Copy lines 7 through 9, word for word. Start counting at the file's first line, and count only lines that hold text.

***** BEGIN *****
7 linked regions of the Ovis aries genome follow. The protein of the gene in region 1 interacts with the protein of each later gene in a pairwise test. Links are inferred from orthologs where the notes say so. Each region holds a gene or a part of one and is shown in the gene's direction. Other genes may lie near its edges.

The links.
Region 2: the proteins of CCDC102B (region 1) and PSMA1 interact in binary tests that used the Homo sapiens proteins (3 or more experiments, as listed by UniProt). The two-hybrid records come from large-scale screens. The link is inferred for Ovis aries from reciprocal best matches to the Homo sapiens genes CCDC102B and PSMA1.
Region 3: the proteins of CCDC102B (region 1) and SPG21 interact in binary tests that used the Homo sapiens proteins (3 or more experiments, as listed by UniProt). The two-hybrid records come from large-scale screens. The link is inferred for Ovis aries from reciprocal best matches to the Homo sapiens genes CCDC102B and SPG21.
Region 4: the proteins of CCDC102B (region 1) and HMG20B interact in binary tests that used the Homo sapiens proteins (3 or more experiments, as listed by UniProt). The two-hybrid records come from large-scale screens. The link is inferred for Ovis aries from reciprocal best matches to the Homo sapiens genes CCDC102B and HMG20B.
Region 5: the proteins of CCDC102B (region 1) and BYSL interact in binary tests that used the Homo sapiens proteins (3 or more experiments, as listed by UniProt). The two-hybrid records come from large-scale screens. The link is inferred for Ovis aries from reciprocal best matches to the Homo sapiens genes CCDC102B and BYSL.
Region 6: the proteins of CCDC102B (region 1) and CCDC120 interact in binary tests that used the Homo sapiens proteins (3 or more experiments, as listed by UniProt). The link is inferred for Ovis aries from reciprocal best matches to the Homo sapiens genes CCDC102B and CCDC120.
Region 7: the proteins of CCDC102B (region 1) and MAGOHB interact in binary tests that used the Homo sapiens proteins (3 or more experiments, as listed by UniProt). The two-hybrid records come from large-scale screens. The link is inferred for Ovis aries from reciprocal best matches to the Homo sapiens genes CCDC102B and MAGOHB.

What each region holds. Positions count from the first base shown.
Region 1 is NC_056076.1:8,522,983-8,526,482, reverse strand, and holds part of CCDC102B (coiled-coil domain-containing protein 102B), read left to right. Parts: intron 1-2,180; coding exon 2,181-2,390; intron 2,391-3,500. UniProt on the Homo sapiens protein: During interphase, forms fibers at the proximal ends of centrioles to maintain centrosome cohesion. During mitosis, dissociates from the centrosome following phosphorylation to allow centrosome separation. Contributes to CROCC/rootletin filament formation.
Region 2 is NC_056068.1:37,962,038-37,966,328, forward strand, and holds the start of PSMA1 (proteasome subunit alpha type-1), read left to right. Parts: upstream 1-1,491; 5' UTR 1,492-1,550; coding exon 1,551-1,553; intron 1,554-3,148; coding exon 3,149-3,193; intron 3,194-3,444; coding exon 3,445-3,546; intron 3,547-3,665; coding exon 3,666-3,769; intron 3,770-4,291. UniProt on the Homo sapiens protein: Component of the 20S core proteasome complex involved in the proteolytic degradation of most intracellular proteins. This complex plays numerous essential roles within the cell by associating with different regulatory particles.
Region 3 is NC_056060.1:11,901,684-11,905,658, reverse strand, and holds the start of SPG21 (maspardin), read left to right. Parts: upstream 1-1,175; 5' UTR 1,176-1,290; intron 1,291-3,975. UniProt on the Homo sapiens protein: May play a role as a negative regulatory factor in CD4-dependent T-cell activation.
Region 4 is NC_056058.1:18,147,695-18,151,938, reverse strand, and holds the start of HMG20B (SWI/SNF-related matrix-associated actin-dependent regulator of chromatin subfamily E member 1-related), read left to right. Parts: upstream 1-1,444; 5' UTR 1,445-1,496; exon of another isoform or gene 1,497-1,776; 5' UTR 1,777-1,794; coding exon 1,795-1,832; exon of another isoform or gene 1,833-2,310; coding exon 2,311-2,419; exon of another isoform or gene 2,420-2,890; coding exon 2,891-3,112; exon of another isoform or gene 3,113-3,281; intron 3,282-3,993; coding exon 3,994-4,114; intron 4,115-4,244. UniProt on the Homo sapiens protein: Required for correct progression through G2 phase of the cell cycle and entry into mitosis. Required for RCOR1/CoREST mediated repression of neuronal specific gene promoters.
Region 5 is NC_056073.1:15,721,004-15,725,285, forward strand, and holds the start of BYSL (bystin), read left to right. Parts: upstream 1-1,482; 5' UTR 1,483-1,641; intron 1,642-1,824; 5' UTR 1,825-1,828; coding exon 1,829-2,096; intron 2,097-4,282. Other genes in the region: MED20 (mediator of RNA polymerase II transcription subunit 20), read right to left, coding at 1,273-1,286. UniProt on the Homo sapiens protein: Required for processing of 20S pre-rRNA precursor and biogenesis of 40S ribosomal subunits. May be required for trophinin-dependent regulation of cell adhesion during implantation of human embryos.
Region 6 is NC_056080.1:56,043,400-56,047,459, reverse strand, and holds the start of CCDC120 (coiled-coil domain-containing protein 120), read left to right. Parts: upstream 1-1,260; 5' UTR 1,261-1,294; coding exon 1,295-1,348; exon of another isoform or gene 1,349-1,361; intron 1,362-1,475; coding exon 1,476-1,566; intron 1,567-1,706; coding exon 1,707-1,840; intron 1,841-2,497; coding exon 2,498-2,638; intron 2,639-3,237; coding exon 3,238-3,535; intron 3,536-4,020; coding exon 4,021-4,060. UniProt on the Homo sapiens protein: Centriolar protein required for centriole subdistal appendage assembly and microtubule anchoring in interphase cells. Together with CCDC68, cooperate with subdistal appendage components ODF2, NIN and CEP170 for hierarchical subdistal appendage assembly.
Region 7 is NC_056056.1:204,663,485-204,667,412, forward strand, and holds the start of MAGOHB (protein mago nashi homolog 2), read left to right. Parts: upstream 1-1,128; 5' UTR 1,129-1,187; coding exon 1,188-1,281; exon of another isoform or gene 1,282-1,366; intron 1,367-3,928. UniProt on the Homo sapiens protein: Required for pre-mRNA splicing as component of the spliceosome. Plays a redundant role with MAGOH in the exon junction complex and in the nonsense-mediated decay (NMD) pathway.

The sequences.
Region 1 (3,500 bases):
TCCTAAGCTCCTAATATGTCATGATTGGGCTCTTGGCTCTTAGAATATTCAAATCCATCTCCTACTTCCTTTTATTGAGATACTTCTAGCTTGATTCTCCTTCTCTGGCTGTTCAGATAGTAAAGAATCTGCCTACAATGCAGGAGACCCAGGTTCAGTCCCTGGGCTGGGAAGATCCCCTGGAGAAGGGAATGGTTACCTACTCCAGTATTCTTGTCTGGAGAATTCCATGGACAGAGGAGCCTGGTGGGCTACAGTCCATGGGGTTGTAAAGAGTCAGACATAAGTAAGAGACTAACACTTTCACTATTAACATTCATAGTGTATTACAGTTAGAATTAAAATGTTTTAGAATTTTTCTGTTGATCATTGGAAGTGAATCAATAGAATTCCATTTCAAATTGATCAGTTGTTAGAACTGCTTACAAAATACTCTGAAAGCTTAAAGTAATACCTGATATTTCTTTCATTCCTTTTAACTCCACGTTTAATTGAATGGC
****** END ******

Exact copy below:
Region 6: the proteins of CCDC102B (region 1) and CCDC120 interact in binary tests that used the Homo sapiens proteins (3 or more experiments, as listed by UniProt). The link is inferred for Ovis aries from reciprocal best matches to the Homo sapiens genes CCDC102B and CCDC120.
Region 7: the proteins of CCDC102B (region 1) and MAGOHB interact in binary tests that used the Homo sapiens proteins (3 or more experiments, as listed by UniProt). The two-hybrid records come from large-scale screens. The link is inferred for Ovis aries from reciprocal best matches to the Homo sapiens genes CCDC102B and MAGOHB.

What each region holds. Positions count from the first base shown.